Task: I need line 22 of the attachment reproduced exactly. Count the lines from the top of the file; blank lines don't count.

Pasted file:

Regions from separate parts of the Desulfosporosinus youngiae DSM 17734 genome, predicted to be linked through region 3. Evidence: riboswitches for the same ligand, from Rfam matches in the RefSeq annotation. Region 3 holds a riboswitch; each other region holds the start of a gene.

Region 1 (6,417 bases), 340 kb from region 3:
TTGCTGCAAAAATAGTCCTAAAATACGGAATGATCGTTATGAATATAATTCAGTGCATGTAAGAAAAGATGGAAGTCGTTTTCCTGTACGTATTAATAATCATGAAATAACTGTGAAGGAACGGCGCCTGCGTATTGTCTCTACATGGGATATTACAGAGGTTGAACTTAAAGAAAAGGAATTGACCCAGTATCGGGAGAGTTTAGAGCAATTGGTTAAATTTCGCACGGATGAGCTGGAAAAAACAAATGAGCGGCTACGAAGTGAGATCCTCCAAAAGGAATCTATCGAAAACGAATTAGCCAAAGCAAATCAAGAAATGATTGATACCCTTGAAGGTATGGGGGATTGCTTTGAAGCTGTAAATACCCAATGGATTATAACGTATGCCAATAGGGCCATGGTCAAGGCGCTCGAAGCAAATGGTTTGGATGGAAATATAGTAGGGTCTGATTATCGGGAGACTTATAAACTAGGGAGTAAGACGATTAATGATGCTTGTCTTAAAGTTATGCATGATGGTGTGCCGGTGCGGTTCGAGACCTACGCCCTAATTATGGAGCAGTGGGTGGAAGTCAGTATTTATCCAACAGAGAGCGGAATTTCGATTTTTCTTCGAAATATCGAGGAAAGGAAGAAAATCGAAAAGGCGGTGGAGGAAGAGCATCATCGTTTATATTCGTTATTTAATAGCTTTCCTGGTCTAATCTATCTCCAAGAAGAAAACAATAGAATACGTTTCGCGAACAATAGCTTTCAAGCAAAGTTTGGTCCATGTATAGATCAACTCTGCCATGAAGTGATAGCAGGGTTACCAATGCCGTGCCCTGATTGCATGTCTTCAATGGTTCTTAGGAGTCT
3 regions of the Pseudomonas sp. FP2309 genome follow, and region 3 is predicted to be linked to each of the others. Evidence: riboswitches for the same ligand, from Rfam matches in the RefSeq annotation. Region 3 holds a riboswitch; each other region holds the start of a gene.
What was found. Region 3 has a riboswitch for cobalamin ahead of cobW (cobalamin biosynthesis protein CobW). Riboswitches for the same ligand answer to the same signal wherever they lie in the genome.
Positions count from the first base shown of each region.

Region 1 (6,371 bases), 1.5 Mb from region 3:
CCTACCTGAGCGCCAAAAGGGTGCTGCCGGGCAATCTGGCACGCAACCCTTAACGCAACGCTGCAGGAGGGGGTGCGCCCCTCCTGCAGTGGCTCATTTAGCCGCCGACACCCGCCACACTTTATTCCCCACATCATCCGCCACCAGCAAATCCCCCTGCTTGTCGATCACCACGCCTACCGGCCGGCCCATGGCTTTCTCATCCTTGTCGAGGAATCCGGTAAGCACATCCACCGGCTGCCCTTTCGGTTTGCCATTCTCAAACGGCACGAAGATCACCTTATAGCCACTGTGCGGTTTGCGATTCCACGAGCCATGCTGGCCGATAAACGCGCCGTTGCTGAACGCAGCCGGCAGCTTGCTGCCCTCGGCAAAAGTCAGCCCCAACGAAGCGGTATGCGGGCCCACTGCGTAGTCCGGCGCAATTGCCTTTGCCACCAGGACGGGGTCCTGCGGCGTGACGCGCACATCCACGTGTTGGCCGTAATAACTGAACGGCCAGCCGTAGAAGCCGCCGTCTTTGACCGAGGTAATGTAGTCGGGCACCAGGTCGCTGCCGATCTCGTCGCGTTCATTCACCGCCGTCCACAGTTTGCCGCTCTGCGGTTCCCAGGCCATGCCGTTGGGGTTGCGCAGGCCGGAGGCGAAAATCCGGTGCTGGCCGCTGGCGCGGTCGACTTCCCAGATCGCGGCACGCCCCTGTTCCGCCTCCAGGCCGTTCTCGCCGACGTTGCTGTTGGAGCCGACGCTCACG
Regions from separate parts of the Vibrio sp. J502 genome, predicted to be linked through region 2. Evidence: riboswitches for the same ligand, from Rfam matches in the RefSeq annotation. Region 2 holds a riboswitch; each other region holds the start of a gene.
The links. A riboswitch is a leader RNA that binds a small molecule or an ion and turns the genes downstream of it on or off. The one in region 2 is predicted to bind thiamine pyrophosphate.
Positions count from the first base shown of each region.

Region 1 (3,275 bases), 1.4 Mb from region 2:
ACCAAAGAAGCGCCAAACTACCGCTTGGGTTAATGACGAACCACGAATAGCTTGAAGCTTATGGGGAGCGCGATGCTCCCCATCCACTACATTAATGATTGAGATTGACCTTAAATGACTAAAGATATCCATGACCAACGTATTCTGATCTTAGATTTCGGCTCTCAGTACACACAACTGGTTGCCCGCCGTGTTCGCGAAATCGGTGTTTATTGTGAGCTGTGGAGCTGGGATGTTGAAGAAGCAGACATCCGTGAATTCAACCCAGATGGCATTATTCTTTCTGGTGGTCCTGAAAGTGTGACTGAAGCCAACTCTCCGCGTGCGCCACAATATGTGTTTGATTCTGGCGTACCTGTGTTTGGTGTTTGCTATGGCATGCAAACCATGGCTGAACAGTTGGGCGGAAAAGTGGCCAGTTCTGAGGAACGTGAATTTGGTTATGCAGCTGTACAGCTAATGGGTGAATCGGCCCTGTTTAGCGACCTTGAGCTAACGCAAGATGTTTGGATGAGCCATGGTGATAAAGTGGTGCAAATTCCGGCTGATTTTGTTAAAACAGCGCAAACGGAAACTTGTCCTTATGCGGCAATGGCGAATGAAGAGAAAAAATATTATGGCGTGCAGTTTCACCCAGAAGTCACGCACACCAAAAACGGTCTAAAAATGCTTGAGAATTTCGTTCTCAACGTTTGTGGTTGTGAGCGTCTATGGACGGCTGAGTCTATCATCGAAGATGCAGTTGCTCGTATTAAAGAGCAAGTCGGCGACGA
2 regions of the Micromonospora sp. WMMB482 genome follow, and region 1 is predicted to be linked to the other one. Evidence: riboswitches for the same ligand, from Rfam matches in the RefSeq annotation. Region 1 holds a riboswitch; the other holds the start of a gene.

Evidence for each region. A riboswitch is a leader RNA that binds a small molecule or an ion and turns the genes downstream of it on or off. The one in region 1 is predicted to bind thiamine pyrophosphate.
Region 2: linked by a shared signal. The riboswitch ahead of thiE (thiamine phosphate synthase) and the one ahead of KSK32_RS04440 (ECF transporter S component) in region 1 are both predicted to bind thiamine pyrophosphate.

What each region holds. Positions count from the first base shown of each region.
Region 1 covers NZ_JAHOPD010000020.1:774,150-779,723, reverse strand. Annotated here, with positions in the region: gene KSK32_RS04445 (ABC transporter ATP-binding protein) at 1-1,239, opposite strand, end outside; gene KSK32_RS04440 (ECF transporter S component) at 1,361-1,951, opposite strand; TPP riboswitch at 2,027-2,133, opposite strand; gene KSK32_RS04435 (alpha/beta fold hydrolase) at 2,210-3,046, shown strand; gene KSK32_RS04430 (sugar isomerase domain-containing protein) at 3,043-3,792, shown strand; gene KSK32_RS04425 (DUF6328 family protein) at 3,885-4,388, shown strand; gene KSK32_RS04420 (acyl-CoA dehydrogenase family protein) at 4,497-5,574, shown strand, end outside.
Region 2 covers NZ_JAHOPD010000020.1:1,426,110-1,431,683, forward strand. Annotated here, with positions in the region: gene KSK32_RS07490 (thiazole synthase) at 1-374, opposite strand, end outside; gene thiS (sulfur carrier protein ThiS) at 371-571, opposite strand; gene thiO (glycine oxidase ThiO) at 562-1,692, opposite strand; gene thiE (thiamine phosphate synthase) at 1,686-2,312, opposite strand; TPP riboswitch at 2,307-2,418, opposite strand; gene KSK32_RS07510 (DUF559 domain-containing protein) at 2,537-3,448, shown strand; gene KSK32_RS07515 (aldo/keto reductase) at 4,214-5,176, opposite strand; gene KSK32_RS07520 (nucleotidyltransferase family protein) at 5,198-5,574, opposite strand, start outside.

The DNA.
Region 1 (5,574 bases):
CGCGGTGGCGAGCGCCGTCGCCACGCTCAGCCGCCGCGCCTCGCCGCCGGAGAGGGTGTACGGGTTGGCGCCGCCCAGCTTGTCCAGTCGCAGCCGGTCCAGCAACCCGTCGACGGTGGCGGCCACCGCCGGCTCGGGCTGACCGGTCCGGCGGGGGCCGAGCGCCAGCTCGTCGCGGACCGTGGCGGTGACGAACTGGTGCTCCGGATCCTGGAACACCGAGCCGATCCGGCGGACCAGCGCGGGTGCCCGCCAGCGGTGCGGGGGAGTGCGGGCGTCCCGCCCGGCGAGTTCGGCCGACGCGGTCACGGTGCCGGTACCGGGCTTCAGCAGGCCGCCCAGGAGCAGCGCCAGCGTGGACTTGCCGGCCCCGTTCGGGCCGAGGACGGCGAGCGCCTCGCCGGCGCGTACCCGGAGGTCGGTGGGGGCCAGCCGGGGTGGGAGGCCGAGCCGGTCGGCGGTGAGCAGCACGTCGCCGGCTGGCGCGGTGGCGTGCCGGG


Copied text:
CGCGGTGGCGAGCGCCGTCGCCACGCTCAGCCGCCGCGCCTCGCCGCCGGAGAGGGTGTACGGGTTGGCGCCGCCCAGCTTGTCCAGTCGCAGCCGGTCCAGCAACCCGTCGACGGTGGCGGCCACCGCCGGCTCGGGCTGACCGGTCCGGCGGGGGCCGAGCGCCAGCTCGTCGCGGACCGTGGCGGTGACGAACTGGTGCTCCGGATCCTGGAACACCGAGCCGATCCGGCGGACCAGCGCGGGTGCCCGCCAGCGGTGCGGGGGAGTGCGGGCGTCCCGCCCGGCGAGTTCGGCCGACGCGGTCACGGTGCCGGTACCGGGCTTCAGCAGGCCGCCCAGGAGCAGCGCCAGCGTGGACTTGCCGGCCCCGTTCGGGCCGAGGACGGCGAGCGCCTCGCCGGCGCGTACCCGGAGGTCGGTGGGGGCCAGCCGGGGTGGGAGGCCGAGCCGGTCGGCGGTGAGCAGCACGTCGCCGGCTGGCGCGGTGGCGTGCCGGG